The normal activity for a 19 year old college male to engage in on a weekend is drinking beers in his dorm room with his buddies. Maybe they will attend a party later on and grab some late night pizza before sleeping in until noon the next day. Charlie McAvoy, the 19 year old Bruins defender, is no ordinary kid.
The rookie burst onto the scene last April in the Bruins playoff series against the Ottawa Senators. Bruins fans were only looking for emergency duty with the B’s defense facing decimating injuries before the 2017 playoffs started but McAvoy showed promise early against a feisty Senators squad.
What really stood out in the 2017 Stanley Cup Playoffs was the amount of minutes McAvoy could chew up as a young kid, his poise with the puck and how when the lights are brightest, he shines. Brights lights Chuckie should be his nickname. It is absolutely ridiculous that he played top defensive pairing minutes in his first 6 games as a pro and has continued his path to stardom in the first 25 regular season games of this season.
A top flight defenseman can be characterized in numerous ways, the most important of which, is to play heavy minutes, in both five on five and special teams play, while shutting down the oppositions top line. Last Wednesdays game against the high powered Tampa Bay Lightning showed the trust coach Bruce Cassidy has for his teenage defender. He played a team leading 28:11 of ice time and was matched up, along with Zdeno Chara, on the dynamic Lightning first forward line featuring Steven Stamkos and Nikita Kucherov. They had arguably their worst game of the season.
That nationally televised tilt against the Lightning thrust McAvoy completely into the spotlight because of his terrific play, but Bruins fans know this was no one game fluke. The kid is playing 23:42 seconds of ice time per game and no other rookie is averaging more than 20 minutes per game on the season. In fact, McAvoy has logged more minutes through 23 games than any other rookie in the last 20 years. Those are definitive number one defender stats right there and he is somehow playing a similar amount of minutes as Chara, who is twice as old as him. Bright lights Chuckie is playing well above his teenage years.
Sure, defenders need to churn up minutes in the top pair, but its a bonus when they can move the puck and make plays out of their own defensive zone. Offense is started through the defensive zone and McAvoy is excellent at putting his forwards in positions to make scoring plays. When the forecheck is covering the forwards as McAvoy pushes up the puck, he is highly skilled at creating offense for himself and others.
— Boston Bruins (@NHLBruins) November 24, 2017
Let us all appreciate this Charlie McAvoy pass. pic.twitter.com/UybsvERajP
— StanleyCup ofChowder (@cupofchowdah) December 2, 2017
These two plays illustrate his vision while possessing the puck. He is a high level creator and projects to be a power play quarterback. Currently he is manning the second power play unit with Tory Krug on the first, but don’t be surprised if McAvoy gets some run with the first unit by the end of the season should the Bruins power play percentage stay in the bottom half of the league. He has currently accumulated 11 assists in 25 games played but expect those stats to only rise as he becomes more aggressive and comfortable.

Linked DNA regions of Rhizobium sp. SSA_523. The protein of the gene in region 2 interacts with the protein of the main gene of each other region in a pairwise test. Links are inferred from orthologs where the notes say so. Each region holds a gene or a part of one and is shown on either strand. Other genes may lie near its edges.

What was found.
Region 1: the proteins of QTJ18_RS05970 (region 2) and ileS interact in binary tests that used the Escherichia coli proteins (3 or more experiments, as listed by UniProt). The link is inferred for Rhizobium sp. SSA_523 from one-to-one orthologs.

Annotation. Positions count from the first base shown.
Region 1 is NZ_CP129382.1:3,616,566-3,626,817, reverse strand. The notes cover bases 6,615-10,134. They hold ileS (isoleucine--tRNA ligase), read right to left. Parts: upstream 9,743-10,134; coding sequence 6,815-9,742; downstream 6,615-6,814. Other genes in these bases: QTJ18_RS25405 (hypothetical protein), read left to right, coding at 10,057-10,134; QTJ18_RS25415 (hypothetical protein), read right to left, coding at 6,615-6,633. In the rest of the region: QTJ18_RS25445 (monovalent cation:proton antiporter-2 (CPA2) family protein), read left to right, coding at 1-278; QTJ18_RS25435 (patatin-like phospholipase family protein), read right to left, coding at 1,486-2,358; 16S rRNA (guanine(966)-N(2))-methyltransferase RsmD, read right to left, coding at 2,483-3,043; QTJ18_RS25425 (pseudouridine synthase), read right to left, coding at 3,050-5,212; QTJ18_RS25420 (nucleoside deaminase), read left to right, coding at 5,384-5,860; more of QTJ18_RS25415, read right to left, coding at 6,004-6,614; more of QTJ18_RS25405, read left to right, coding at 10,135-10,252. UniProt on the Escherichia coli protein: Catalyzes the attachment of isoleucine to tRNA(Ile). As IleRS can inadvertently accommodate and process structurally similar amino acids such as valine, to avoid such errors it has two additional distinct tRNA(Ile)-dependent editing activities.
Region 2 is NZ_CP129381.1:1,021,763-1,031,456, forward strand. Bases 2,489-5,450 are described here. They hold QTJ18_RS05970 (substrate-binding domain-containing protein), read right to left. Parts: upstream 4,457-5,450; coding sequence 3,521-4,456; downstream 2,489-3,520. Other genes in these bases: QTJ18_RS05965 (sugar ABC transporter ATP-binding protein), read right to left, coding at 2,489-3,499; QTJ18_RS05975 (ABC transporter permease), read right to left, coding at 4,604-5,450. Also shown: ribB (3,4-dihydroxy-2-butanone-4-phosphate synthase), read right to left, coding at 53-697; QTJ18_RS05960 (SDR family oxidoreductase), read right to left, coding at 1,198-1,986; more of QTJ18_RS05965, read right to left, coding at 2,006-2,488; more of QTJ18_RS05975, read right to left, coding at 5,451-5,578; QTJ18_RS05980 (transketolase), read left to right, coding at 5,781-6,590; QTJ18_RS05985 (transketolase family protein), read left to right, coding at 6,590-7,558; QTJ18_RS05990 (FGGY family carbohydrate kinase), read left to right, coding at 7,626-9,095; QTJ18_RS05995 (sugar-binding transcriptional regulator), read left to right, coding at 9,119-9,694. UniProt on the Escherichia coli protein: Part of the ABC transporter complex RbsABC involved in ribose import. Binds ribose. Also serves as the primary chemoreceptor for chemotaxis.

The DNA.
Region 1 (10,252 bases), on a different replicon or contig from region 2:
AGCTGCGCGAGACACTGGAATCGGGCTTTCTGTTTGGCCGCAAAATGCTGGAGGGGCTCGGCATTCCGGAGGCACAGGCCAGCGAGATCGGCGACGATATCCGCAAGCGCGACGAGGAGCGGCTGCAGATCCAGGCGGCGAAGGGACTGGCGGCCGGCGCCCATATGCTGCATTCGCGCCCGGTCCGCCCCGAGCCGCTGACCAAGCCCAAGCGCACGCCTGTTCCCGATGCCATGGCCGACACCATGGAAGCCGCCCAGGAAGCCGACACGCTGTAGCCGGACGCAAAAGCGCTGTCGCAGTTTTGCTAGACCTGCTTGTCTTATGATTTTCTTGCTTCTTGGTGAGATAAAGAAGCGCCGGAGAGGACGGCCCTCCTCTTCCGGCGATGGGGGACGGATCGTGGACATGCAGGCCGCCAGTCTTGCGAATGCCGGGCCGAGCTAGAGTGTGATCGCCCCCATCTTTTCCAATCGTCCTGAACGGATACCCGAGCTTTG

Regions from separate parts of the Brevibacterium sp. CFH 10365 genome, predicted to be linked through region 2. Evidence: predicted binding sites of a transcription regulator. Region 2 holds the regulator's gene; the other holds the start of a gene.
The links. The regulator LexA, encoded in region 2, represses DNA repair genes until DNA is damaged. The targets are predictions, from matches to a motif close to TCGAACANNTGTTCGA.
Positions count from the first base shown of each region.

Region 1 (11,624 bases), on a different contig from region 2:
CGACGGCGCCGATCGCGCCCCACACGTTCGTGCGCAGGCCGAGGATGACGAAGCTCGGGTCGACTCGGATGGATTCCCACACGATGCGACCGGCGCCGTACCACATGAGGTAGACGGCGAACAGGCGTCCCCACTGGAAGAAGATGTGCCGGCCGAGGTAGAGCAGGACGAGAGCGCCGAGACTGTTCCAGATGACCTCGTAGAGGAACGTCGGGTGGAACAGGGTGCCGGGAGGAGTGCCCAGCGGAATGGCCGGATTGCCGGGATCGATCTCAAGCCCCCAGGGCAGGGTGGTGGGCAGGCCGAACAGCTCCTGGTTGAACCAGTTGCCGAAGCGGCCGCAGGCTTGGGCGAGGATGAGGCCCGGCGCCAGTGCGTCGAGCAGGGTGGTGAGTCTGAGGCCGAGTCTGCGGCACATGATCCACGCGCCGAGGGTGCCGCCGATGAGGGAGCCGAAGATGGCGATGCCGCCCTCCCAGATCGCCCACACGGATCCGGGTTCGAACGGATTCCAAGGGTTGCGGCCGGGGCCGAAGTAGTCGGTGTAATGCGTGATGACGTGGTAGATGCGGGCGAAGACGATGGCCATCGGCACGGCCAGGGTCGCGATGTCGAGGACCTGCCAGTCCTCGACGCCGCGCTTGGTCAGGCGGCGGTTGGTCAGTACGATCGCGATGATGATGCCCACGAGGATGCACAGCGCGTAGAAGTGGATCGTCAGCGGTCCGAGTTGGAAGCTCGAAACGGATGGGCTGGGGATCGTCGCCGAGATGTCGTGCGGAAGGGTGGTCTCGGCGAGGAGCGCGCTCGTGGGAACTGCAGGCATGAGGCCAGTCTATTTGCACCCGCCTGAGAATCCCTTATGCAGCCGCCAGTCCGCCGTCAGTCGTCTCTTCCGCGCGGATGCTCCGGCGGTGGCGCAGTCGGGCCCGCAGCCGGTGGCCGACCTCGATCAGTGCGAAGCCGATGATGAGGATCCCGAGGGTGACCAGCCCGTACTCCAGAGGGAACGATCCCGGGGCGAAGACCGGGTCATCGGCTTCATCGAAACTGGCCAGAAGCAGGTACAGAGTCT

The funny part of McAvoy’s transcendent rookie campaign is that the Bruins coaching staff believes he needs to shoot more. Despite being an effective passer, McAvoy has passed up numerous shots this season. He has an absolute rocket and the coaching staff is encouraging the kid to be more aggressive with his offense and put pucks at the net. He has had a couple of beautiful goals in the last few games so the coaching is clearly rubbing off on him.
— Boston Bruins (@NHLBruins) November 30, 2017
— Matt Keene (@MattKeene_) November 23, 2017
He is currently a minus three so there is some improvement needed in that capacity but the overall product is everything fans could have hoped for and more. McAvoy may take some awful penalties occasionally, let forwards behind him and turn the puck over, but he isn’t making mistakes at the level of a 19 year old. He actually takes the body like a guy much larger than his six foot, 208 pound frame. Interestingly enough, he leads the Bruins in hits with 65, more than bruisers like Chara and Kevan Miller.
It is always too early to say a player will be a star when they are still a teenager but bright lights Chuckie is displaying all the tools to be a cornerstone defenseman in the NHL for the next 15 years. If McAvoy improves at a reasonable pace, he will be a comparable player to Drew Doughty or Erik Karlsson in five short years. That is game changing talent in the back end. The up and coming Bruins are set for the future in the first defensive pair and if a few of the other rookies in the lineup make improvements this team has the potential to be contenders for a long time coming.